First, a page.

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– Slate: “Jared’s Not So Sure He Can Bring Peace to the Middle East. Thank God.” – Maybe Kushner, who owns the 666 Fifth Avenue building in NYC and belongs to Jewish supremacist doomsday cult, does NOT want to bring peace?
– Saudi King Shah Salman gifts items to Trump worth $1.2 BILLION (If you know that the Saudis belong to the Khazarian mafia, then it all does make sense.)
– Ivanka Trump’s women entrepreneurs fund takes $100 MILLION from Saudi Arabia and United Arab Emirates (If you know that the Saudis belong to the Khazarian mafia, then it all does make sense.)
Trump actually spent Christmas Eve with George Soros in 2009, according to the New York Post.
Trump is also a good friend with top Bilderberger Peter Thiel.
Other close friends are Rupert Murdoch aaaand Ghislaine Maxwell, who reportedly procured girls for Jeffrey Epstein.
Ghislaine Maxwell is the daughter of the ‘Mossad agent’ Robert Maxwell.
Robert Maxwell was buried in Israel.
His funeral was attended by Yitzhak Shamir, Chaim Herzog, Ariel Sharon, Moshe Arens, Ehud Olmert and Shimon Peres.
The Clinton’s are very good friends of Trump and were invited to his wedding with Melania (in 2005).
Billionaire Wilbur Ross made his money working for Rothschild, has an appartment in the same building as Evelyn de Rothschild & Henry Kissinger.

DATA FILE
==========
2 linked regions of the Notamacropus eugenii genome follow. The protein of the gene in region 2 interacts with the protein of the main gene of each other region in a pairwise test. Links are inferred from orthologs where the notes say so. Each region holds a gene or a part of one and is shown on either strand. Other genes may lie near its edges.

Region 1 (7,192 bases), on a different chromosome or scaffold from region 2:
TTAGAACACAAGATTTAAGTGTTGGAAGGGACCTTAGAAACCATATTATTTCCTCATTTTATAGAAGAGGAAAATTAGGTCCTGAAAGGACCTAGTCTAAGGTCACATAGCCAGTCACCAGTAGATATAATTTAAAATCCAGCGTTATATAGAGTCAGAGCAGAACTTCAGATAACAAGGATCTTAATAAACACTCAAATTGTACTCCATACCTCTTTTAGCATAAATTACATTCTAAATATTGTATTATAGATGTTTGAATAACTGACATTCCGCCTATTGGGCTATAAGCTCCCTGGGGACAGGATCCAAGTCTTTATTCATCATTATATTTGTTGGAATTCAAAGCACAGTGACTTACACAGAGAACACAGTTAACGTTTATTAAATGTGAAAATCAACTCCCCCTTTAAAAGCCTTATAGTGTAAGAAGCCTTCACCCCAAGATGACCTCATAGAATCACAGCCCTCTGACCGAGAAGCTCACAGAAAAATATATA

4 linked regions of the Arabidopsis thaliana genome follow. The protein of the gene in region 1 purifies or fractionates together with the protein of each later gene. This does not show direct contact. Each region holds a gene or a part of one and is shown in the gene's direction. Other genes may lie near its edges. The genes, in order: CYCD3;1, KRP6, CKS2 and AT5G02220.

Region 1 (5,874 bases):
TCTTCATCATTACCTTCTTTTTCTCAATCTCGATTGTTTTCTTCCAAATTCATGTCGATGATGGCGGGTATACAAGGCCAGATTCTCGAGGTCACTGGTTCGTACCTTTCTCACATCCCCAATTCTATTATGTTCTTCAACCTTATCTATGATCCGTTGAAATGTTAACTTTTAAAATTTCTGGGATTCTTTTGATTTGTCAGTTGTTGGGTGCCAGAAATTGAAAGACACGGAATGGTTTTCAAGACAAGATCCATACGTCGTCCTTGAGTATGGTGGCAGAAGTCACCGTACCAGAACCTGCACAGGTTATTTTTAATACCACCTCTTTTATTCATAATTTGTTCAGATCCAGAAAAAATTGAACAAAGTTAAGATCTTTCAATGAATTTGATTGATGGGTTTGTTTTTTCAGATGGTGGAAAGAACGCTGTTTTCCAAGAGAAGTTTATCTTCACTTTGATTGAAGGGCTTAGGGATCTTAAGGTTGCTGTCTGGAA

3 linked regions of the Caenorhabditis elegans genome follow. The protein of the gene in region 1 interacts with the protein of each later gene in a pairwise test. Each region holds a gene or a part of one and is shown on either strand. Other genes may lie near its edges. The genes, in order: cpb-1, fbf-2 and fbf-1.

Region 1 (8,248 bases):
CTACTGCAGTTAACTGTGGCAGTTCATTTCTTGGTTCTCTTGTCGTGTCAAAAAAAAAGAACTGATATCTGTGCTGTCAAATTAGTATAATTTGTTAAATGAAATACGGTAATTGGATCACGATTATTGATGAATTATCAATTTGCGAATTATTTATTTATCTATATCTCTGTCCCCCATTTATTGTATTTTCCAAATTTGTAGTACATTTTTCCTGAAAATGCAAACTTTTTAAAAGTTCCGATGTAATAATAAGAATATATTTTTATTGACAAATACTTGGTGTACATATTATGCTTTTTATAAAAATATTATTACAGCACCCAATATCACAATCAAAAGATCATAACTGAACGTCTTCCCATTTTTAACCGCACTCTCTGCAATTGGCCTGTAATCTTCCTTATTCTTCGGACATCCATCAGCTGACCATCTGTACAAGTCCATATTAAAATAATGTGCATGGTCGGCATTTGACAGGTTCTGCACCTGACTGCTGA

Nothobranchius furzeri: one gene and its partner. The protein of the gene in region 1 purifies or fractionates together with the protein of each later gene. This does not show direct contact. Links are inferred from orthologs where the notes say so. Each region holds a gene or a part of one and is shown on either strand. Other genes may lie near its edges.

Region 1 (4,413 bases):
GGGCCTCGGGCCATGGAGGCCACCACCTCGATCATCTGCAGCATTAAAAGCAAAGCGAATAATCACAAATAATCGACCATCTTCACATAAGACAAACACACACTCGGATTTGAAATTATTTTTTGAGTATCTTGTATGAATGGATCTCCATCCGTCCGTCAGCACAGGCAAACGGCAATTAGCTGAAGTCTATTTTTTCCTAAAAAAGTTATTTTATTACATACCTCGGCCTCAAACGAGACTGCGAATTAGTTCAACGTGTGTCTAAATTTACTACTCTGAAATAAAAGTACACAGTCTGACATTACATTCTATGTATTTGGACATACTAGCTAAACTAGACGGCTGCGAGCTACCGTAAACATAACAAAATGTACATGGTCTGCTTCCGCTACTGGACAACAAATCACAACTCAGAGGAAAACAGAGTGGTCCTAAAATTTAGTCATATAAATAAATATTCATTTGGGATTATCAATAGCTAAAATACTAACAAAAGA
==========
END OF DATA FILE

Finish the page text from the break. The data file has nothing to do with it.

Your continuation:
Steven Mnuchin … former Goldman partner, friend of George Soros and Skull & Bones member .
Trump takes advice from Kissinger and is a good friend of Benjamin Netanyahu.
And doesn’t Trump have great sons …
He said: ‘My sons love to hunt. They are members of the NRA, very proudly. I am a big believer in the Second Amendment.
‘But my sons are hunters, Eric is a hunter and I would say he puts it on a par with golf, if not ahead of golf.
‘My other son, Don, is a hunter. They’re great marksman, great shots, they love it.
‘I em, like golf. I don’t do that.’
But he could not be drawn into comment on the specific issue of shooting endangered animals.
So what has gunning down endangered animals for sports to do with the Second Amendment?
Killing endangered animals for sports should tell us something about their mindset, aside from that it is “extremely brave” to gun down these animals like that.
And who would be proud over such action? Well, these people obviously are.